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Wednesday, 4 February 2015

Three-parent embryo is actually dysgenic, but my comment was deleted from Mercatornet


Below was the comment that was deleted:

"It is actually dysgenic to assist reproductively defective women to have babies. These women are merely guinea pigs to these doctors who want subjects on which to experiment.

The possibility of a cure is not a guarantee of a cure and experiments can go wrong.

However, it is apparently not the job of MPs to consider whether such a policy would be in the national interest or whether the possibility of genetically defective babies born this way become a further burden on the state and be seen as a misfortune for their parents enticed into going along with this experiment.

Their purpose, as they see it, is to practise gesture politics and show how much they care in order to acquire as many dysgenic female votes as they possibly can, by hook or by crook."

Alana Saarinen is a thirteen year old girl who lives with her mum and dad in Michigan, USA. She loves playing golf and the piano, listening to music and hanging out with friends. In those respects, she's like many teenagers around the world. Except she's not, because every cell in Alana's body isn't like mine and yours; Alana is one of a handful of people in the world who have DNA from three people. The BBC's Science Correspondent Rebecca Morelle explores how more children like Alana could be born. This programme examines the safety and health implications of this new science. For some it is controversial. For those who have these specific genetic diseases, it is the way they could have their own healthy child. The UK is playing a pioneering role in developing the technique, called mitochondrial replacement, and Parliament has just voted to make the process legal. But despite that, there are a small number of children in the world, like Alana Saarinen, who have DNA from three people already. Although a small sample, they could answer some of the questions people have, such as will they be healthy, do they feel like they have three parents and would they like to trace the donor one day in the future?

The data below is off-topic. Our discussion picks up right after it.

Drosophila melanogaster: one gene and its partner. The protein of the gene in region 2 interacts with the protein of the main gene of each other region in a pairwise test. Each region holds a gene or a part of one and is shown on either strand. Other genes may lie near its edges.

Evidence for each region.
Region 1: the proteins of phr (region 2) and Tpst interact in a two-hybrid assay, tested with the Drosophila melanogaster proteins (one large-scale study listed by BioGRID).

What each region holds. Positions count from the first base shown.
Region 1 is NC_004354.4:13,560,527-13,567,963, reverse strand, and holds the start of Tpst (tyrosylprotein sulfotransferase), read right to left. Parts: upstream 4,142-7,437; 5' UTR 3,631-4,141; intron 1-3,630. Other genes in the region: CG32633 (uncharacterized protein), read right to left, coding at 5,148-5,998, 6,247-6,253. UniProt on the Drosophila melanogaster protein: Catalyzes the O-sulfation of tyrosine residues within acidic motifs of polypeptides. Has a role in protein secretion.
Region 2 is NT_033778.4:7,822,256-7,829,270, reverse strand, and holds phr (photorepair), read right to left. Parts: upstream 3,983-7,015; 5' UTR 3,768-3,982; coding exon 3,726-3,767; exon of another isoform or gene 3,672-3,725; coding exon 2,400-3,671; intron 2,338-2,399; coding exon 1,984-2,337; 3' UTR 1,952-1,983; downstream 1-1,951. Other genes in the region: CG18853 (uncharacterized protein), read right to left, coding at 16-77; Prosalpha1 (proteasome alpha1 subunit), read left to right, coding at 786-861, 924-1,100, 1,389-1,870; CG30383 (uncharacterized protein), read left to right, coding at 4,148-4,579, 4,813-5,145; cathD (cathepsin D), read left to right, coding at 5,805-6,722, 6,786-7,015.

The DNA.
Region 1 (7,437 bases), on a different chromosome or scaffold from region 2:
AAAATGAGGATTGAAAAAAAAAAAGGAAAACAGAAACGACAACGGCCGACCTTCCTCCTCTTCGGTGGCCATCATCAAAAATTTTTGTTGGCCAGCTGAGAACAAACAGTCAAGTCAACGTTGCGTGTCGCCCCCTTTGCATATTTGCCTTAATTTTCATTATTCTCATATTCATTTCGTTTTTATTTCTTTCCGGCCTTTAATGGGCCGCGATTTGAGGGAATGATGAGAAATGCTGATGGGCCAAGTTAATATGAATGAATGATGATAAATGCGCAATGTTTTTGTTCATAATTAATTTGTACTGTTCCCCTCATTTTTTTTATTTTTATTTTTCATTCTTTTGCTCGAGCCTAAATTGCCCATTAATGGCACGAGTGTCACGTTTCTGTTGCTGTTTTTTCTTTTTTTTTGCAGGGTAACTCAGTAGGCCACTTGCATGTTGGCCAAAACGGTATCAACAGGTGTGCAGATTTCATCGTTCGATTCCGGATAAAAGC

What are MPs who vote for the amendment to the Human Fertilisation and Embryology Act 2008 hoping to achieve?

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